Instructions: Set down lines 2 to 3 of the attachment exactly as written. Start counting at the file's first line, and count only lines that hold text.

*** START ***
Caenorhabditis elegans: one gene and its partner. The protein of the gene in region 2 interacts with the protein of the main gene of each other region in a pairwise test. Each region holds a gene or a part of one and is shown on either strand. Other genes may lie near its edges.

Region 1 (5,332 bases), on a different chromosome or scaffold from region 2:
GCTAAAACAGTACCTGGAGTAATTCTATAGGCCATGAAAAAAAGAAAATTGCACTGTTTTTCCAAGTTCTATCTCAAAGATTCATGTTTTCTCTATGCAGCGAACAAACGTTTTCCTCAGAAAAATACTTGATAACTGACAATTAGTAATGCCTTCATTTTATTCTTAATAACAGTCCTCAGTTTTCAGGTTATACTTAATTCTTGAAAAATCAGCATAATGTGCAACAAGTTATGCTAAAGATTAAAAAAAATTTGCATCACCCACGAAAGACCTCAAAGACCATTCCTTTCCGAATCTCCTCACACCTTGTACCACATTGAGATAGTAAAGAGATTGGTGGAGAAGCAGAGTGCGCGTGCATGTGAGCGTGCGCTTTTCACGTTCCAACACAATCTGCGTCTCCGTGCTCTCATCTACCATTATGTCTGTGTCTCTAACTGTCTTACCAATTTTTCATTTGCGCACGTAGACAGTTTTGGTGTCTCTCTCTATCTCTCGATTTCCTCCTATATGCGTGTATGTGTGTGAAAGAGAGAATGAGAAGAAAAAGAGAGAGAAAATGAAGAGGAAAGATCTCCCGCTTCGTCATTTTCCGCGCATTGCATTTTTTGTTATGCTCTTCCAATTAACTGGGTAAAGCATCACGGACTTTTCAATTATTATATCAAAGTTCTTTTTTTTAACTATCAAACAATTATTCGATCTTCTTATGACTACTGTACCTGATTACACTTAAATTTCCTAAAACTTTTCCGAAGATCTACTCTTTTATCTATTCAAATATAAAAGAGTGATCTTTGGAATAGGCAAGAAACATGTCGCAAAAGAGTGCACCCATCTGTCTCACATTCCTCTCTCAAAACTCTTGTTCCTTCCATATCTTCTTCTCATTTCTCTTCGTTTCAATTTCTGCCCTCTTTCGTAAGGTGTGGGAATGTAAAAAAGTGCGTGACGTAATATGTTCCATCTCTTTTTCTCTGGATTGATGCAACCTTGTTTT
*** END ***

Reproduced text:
Region 1 (5,332 bases), on a different chromosome or scaffold from region 2:
GCTAAAACAGTACCTGGAGTAATTCTATAGGCCATGAAAAAAAGAAAATTGCACTGTTTTTCCAAGTTCTATCTCAAAGATTCATGTTTTCTCTATGCAGCGAACAAACGTTTTCCTCAGAAAAATACTTGATAACTGACAATTAGTAATGCCTTCATTTTATTCTTAATAACAGTCCTCAGTTTTCAGGTTATACTTAATTCTTGAAAAATCAGCATAATGTGCAACAAGTTATGCTAAAGATTAAAAAAAATTTGCATCACCCACGAAAGACCTCAAAGACCATTCCTTTCCGAATCTCCTCACACCTTGTACCACATTGAGATAGTAAAGAGATTGGTGGAGAAGCAGAGTGCGCGTGCATGTGAGCGTGCGCTTTTCACGTTCCAACACAATCTGCGTCTCCGTGCTCTCATCTACCATTATGTCTGTGTCTCTAACTGTCTTACCAATTTTTCATTTGCGCACGTAGACAGTTTTGGTGTCTCTCTCTATCTCTCGATTTCCTCCTATATGCGTGTATGTGTGTGAAAGAGAGAATGAGAAGAAAAAGAGAGAGAAAATGAAGAGGAAAGATCTCCCGCTTCGTCATTTTCCGCGCATTGCATTTTTTGTTATGCTCTTCCAATTAACTGGGTAAAGCATCACGGACTTTTCAATTATTATATCAAAGTTCTTTTTTTTAACTATCAAACAATTATTCGATCTTCTTATGACTACTGTACCTGATTACACTTAAATTTCCTAAAACTTTTCCGAAGATCTACTCTTTTATCTATTCAAATATAAAAGAGTGATCTTTGGAATAGGCAAGAAACATGTCGCAAAAGAGTGCACCCATCTGTCTCACATTCCTCTCTCAAAACTCTTGTTCCTTCCATATCTTCTTCTCATTTCTCTTCGTTTCAATTTCTGCCCTCTTTCGTAAGGTGTGGGAATGTAAAAAAGTGCGTGACGTAATATGTTCCATCTCTTTTTCTCTGGATTGATGCAACCTTGTTTT